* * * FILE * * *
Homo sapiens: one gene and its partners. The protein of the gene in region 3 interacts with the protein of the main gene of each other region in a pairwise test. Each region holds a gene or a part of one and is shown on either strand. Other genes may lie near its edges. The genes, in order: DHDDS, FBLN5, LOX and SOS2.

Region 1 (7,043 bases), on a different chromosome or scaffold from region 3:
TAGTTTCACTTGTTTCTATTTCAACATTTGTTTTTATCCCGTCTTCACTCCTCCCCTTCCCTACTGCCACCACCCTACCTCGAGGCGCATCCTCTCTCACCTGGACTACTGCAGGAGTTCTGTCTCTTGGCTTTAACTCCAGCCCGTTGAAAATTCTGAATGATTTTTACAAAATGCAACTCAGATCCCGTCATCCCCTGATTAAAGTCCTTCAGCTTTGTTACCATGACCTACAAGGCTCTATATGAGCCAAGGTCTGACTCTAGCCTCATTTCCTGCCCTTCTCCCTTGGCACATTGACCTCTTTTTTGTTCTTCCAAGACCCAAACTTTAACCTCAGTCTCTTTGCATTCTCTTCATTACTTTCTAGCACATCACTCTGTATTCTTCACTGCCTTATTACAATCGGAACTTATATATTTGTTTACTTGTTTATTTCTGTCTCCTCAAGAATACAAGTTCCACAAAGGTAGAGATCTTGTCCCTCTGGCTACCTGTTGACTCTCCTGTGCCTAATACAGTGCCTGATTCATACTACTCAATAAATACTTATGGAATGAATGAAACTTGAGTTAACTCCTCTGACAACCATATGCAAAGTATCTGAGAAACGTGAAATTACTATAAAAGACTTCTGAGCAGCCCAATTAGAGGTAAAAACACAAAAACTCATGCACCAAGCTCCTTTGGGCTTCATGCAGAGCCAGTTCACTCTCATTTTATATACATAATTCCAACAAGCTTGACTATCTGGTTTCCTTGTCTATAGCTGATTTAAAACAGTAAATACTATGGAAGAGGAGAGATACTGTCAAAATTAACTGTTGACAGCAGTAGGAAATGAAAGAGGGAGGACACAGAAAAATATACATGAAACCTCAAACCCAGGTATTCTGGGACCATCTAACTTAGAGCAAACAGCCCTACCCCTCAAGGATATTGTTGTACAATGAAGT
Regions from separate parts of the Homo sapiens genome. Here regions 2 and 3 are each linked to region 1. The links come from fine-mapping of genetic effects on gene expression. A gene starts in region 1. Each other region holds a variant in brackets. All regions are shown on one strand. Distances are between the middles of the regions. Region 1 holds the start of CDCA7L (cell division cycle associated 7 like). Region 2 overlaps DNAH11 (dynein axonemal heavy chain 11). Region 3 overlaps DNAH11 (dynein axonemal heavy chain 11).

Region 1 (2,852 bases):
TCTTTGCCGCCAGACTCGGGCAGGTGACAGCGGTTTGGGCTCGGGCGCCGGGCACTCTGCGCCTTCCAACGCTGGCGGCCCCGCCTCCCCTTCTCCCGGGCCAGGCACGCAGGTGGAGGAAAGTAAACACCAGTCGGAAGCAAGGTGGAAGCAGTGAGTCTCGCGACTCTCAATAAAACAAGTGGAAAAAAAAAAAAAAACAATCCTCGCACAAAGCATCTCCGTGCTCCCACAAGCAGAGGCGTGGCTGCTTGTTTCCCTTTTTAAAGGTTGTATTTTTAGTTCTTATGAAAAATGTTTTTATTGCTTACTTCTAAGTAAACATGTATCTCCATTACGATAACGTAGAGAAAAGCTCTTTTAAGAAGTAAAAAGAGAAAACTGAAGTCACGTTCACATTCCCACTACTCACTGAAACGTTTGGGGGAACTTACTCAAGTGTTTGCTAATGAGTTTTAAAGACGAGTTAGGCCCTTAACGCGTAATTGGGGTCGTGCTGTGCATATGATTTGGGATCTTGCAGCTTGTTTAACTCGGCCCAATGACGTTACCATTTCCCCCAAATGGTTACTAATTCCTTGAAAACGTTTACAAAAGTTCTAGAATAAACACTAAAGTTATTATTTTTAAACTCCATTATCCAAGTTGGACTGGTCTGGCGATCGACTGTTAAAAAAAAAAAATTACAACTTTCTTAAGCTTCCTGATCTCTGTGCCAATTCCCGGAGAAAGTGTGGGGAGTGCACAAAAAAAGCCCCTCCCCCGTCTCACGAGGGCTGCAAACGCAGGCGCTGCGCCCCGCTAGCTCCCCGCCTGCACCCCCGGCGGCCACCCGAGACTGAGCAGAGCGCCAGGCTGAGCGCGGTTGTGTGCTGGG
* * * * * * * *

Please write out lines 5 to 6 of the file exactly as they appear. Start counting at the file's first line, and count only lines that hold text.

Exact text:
Region 1 (2,852 bases):
TCTTTGCCGCCAGACTCGGGCAGGTGACAGCGGTTTGGGCTCGGGCGCCGGGCACTCTGCGCCTTCCAACGCTGGCGGCCCCGCCTCCCCTTCTCCCGGGCCAGGCACGCAGGTGGAGGAAAGTAAACACCAGTCGGAAGCAAGGTGGAAGCAGTGAGTCTCGCGACTCTCAATAAAACAAGTGGAAAAAAAAAAAAAAACAATCCTCGCACAAAGCATCTCCGTGCTCCCACAAGCAGAGGCGTGGCTGCTTGTTTCCCTTTTTAAAGGTTGTATTTTTAGTTCTTATGAAAAATGTTTTTATTGCTTACTTCTAAGTAAACATGTATCTCCATTACGATAACGTAGAGAAAAGCTCTTTTAAGAAGTAAAAAGAGAAAACTGAAGTCACGTTCACATTCCCACTACTCACTGAAACGTTTGGGGGAACTTACTCAAGTGTTTGCTAATGAGTTTTAAAGACGAGTTAGGCCCTTAACGCGTAATTGGGGTCGTGCTGTGCATATGATTTGGGATCTTGCAGCTTGTTTAACTCGGCCCAATGACGTTACCATTTCCCCCAAATGGTTACTAATTCCTTGAAAACGTTTACAAAAGTTCTAGAATAAACACTAAAGTTATTATTTTTAAACTCCATTATCCAAGTTGGACTGGTCTGGCGATCGACTGTTAAAAAAAAAAAATTACAACTTTCTTAAGCTTCCTGATCTCTGTGCCAATTCCCGGAGAAAGTGTGGGGAGTGCACAAAAAAAGCCCCTCCCCCGTCTCACGAGGGCTGCAAACGCAGGCGCTGCGCCCCGCTAGCTCCCCGCCTGCACCCCCGGCGGCCACCCGAGACTGAGCAGAGCGCCAGGCTGAGCGCGGTTGTGTGCTGGG